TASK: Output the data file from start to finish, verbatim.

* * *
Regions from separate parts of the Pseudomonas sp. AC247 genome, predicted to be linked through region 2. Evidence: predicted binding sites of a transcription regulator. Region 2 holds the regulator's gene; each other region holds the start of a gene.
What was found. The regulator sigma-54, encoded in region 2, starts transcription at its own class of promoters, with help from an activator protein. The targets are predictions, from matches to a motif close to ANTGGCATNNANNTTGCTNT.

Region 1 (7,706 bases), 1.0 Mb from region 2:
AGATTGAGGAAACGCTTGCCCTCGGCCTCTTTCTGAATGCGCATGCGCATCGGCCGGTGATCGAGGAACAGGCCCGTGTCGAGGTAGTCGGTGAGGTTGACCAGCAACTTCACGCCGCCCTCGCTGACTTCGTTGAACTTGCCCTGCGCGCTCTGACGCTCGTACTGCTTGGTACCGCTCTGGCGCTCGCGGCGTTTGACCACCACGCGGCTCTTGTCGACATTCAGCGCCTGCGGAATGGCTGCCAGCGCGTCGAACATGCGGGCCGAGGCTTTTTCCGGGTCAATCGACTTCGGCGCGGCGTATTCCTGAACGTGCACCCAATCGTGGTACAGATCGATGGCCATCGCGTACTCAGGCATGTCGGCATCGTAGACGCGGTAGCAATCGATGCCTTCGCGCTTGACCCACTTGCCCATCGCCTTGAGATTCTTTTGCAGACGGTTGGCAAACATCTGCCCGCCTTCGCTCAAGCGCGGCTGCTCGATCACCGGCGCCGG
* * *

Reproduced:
Regions from separate parts of the Pseudomonas sp. AC247 genome, predicted to be linked through region 2. Evidence: predicted binding sites of a transcription regulator. Region 2 holds the regulator's gene; each other region holds the start of a gene.
What was found. The regulator sigma-54, encoded in region 2, starts transcription at its own class of promoters, with help from an activator protein. The targets are predictions, from matches to a motif close to ANTGGCATNNANNTTGCTNT.

Region 1 (7,706 bases), 1.0 Mb from region 2:
AGATTGAGGAAACGCTTGCCCTCGGCCTCTTTCTGAATGCGCATGCGCATCGGCCGGTGATCGAGGAACAGGCCCGTGTCGAGGTAGTCGGTGAGGTTGACCAGCAACTTCACGCCGCCCTCGCTGACTTCGTTGAACTTGCCCTGCGCGCTCTGACGCTCGTACTGCTTGGTACCGCTCTGGCGCTCGCGGCGTTTGACCACCACGCGGCTCTTGTCGACATTCAGCGCCTGCGGAATGGCTGCCAGCGCGTCGAACATGCGGGCCGAGGCTTTTTCCGGGTCAATCGACTTCGGCGCGGCGTATTCCTGAACGTGCACCCAATCGTGGTACAGATCGATGGCCATCGCGTACTCAGGCATGTCGGCATCGTAGACGCGGTAGCAATCGATGCCTTCGCGCTTGACCCACTTGCCCATCGCCTTGAGATTCTTTTGCAGACGGTTGGCAAACATCTGCCCGCCTTCGCTCAAGCGCGGCTGCTCGATCACCGGCGCCGG